Linear Maps

  • Thread starter Kosh11
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  • #1
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Homework Statement



741xH.png


Homework Equations





The Attempt at a Solution



I don't know how to start a proof for this. Intuitively I would think think that C = f^(-1)(f(c)), which would imply that C is a subset of f^(-1)(f(c)), however that is not the case and the problem asks for an example when that is not true. Does this mean that f(C) sends all elements c of C from A to B and that f^(-1) sends all elements c of C from B to A?
 

Answers and Replies

  • #2
lanedance
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its good to start with small discrete sets and see if you can find a good example

how about considering A = {a,b} both mapped to the same point f(a) = f(b) = d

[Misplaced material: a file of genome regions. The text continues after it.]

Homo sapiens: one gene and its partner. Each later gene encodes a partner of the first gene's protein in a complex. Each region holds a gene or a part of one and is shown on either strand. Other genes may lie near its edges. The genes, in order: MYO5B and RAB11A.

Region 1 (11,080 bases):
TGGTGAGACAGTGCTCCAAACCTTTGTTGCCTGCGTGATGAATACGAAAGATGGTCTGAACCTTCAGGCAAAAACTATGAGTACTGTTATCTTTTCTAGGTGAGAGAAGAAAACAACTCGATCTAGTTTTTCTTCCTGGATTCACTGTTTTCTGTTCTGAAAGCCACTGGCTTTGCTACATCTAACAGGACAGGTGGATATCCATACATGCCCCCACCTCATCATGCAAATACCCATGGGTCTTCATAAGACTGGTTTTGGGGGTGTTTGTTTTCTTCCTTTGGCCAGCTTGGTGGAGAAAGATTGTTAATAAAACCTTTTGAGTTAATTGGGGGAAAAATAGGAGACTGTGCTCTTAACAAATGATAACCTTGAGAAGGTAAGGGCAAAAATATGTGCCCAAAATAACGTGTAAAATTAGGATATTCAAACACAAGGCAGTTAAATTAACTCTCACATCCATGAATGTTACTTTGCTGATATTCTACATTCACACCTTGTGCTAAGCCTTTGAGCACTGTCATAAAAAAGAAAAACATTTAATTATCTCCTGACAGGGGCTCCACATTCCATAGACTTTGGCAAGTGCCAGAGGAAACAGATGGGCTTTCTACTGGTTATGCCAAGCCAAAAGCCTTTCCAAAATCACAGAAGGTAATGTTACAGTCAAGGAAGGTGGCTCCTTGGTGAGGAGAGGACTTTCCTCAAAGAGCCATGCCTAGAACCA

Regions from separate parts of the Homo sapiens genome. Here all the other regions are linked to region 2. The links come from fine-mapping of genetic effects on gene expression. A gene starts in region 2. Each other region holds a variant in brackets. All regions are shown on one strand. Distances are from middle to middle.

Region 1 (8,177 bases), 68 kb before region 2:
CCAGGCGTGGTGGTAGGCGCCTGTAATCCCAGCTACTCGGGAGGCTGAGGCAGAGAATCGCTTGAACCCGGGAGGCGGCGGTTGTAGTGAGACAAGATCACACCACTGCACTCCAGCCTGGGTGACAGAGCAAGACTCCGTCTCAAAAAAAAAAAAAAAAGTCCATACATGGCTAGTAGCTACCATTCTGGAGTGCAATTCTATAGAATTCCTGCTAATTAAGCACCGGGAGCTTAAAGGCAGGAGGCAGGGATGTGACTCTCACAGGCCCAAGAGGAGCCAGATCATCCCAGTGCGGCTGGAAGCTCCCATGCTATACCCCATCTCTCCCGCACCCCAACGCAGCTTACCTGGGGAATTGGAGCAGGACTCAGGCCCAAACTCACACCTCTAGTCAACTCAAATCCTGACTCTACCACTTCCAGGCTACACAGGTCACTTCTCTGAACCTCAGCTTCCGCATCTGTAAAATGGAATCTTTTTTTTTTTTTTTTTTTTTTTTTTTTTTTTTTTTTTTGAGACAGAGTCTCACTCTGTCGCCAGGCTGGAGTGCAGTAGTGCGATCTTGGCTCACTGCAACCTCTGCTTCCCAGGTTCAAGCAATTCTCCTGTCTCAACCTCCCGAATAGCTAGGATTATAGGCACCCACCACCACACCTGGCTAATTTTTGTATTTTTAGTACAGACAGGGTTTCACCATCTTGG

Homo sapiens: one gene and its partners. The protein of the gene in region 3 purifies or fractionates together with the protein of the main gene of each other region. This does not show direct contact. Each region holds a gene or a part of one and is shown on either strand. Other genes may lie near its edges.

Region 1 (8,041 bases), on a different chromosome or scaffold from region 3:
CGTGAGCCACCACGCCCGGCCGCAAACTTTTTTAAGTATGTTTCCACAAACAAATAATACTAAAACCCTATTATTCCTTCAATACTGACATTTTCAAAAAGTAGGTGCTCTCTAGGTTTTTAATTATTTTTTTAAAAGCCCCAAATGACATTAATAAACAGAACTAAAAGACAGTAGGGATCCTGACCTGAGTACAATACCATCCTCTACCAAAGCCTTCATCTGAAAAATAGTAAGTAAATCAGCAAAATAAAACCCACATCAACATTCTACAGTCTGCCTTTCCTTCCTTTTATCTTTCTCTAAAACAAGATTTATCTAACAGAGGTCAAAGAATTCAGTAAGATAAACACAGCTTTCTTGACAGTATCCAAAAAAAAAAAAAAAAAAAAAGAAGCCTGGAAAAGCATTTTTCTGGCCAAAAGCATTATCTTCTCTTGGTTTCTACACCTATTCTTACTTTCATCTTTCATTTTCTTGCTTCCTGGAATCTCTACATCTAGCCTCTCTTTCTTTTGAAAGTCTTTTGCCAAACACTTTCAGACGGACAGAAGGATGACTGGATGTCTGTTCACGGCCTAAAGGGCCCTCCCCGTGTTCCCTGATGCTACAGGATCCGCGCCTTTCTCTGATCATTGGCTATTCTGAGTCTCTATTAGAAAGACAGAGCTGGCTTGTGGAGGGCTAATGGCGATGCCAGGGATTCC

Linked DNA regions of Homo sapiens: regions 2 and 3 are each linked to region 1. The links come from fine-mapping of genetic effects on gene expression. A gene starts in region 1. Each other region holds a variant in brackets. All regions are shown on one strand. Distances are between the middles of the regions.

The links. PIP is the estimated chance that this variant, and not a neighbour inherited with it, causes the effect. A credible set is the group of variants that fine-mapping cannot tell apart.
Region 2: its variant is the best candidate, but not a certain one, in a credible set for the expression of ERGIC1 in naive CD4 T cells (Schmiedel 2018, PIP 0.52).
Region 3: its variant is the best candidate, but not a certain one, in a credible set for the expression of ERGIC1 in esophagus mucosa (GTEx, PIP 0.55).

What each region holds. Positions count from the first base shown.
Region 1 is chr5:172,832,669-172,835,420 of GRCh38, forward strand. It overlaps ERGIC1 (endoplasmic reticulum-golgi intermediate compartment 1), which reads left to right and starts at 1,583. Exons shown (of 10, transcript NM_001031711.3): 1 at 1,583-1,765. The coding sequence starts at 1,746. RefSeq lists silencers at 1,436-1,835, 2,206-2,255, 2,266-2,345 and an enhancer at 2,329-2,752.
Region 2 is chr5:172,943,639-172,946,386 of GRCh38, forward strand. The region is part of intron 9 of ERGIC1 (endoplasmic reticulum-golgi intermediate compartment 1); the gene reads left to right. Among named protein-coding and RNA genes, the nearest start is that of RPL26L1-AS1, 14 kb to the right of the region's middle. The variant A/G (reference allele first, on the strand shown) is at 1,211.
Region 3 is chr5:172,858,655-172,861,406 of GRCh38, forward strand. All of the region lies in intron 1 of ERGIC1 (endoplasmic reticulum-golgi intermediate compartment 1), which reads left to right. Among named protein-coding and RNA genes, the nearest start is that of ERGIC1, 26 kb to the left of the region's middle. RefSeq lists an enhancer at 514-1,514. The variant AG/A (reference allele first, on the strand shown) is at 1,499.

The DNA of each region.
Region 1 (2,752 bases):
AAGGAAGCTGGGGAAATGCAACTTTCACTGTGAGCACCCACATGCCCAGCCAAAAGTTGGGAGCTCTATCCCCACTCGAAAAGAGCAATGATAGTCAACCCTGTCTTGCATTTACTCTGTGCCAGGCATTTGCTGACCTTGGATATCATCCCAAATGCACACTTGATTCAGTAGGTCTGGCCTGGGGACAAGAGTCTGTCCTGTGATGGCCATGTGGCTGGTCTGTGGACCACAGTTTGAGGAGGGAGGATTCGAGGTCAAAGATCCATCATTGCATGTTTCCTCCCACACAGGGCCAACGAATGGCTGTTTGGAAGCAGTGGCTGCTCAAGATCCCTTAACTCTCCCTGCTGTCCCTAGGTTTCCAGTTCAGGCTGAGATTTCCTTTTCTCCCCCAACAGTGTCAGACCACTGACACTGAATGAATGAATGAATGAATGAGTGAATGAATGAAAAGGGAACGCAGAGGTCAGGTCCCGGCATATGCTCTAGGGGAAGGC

• #3
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Thanks I kind of figured it out. One questions would a differentiable map be considered an example where if you have f(a) = d then then f^(-1)(f(a)) wouldn't necessarily equal a?
 
  • #4
lanedance
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I'm not sure why you would need to consider differntiability? You;re just looking at maps between sets

the example I gave in post #2 should be sufficient...
 

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